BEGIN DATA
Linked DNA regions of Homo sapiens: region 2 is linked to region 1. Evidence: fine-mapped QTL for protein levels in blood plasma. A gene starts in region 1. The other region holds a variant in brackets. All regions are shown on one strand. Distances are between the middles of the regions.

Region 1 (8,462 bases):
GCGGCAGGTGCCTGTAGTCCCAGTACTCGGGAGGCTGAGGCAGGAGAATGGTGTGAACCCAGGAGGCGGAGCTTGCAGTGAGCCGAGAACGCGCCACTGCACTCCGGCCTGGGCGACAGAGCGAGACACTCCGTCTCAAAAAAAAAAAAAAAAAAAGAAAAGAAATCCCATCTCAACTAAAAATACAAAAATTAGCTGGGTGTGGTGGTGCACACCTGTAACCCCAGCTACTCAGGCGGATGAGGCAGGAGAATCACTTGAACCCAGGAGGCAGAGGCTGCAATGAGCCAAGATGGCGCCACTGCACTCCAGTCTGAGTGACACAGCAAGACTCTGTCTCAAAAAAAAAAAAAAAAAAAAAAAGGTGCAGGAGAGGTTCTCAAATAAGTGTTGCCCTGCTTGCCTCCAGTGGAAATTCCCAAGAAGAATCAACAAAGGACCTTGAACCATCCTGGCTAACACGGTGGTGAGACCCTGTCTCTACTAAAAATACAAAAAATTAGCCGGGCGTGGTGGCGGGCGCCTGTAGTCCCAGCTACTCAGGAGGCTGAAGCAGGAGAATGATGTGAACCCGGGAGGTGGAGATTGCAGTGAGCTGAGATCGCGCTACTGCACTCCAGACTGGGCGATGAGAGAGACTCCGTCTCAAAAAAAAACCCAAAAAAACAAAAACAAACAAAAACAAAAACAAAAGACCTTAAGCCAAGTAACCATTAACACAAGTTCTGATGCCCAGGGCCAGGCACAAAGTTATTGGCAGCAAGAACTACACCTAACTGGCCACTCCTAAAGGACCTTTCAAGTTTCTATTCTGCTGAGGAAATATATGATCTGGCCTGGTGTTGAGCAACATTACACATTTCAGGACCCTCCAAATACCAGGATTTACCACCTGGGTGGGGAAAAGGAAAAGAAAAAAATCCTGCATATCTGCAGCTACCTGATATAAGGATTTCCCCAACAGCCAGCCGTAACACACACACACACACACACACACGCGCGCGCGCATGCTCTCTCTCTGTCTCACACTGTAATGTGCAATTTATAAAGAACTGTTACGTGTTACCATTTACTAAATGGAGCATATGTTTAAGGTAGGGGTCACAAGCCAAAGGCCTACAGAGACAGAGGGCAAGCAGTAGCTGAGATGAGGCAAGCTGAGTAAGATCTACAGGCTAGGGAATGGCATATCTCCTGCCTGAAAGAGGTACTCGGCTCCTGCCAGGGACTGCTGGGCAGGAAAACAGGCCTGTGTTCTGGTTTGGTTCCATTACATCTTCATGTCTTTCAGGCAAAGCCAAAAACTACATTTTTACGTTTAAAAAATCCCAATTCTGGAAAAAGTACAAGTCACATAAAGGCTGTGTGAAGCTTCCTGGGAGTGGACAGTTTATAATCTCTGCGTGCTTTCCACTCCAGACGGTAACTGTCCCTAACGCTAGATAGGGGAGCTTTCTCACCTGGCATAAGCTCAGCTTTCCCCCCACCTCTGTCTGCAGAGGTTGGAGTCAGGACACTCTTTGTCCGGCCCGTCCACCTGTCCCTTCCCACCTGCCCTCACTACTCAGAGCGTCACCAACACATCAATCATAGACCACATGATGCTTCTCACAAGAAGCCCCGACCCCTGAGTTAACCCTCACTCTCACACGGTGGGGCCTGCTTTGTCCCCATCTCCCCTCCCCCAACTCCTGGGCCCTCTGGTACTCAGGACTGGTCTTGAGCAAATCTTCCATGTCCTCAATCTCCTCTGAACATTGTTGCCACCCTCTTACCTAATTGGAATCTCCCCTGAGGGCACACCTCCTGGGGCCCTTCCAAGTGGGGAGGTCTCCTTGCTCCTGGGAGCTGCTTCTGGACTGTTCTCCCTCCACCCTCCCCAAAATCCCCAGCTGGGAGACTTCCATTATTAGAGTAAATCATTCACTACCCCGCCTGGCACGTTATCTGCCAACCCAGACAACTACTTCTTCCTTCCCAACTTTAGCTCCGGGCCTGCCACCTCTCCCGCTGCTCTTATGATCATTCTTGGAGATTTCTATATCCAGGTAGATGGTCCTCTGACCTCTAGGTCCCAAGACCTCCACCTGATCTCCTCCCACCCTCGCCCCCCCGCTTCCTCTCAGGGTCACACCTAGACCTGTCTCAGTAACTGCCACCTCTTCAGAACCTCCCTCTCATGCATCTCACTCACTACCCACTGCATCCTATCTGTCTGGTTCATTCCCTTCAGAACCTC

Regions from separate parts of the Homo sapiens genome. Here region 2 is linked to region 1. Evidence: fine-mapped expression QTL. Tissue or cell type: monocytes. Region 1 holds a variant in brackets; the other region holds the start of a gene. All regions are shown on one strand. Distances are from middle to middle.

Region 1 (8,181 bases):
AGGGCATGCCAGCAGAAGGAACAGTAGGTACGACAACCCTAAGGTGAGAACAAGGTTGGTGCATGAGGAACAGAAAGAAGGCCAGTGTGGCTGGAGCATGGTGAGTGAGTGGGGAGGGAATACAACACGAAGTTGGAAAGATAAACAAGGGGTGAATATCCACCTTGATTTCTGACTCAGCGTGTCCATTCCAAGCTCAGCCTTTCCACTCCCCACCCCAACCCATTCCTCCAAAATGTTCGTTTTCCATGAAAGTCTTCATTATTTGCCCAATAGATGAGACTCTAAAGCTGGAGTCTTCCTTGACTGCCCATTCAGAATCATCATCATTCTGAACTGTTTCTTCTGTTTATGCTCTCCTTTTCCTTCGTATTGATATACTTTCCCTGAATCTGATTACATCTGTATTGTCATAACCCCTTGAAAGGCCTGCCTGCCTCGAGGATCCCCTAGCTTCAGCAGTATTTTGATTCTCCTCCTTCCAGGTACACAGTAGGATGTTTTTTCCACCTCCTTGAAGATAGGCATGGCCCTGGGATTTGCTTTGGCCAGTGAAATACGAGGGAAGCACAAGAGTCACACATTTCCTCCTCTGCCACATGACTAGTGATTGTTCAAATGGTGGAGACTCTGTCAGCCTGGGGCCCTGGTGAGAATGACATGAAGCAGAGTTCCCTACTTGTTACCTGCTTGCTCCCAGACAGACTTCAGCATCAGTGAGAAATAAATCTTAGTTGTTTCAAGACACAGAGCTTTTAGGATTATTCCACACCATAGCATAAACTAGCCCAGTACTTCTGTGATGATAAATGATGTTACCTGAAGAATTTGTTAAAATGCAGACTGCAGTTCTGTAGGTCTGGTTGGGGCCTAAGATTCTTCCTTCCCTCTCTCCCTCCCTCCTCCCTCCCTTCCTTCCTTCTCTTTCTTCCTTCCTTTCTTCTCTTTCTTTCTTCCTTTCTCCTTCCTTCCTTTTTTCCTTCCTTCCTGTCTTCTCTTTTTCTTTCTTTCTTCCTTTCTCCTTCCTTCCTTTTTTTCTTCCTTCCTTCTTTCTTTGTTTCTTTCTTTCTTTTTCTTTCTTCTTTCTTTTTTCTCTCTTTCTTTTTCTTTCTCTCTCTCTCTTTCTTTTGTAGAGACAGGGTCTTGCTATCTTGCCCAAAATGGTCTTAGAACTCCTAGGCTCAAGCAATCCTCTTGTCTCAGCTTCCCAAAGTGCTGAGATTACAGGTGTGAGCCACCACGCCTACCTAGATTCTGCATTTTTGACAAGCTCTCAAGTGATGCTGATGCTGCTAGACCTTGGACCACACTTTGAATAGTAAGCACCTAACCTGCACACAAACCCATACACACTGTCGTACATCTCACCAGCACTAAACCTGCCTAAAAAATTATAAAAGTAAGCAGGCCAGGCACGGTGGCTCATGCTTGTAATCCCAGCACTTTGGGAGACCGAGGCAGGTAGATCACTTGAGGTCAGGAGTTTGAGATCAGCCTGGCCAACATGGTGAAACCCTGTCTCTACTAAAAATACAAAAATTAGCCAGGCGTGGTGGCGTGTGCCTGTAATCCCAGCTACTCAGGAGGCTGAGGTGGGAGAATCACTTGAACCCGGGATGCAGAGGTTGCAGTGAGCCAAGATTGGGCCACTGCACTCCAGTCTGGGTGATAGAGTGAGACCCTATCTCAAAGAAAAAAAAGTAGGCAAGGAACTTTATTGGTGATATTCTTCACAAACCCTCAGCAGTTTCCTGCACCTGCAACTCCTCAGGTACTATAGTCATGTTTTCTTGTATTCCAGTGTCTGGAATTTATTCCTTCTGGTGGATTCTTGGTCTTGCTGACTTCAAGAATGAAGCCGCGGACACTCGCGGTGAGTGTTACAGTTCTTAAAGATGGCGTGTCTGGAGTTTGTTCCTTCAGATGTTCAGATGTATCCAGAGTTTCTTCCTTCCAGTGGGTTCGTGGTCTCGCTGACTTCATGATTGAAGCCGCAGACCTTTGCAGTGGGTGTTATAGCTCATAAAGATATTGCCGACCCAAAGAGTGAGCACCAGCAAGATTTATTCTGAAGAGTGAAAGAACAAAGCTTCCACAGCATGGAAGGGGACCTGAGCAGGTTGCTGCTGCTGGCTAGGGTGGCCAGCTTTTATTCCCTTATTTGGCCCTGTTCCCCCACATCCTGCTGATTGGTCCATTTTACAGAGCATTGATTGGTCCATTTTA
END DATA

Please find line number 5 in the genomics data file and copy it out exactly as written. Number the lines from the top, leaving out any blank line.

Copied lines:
Region 1 (8,181 bases):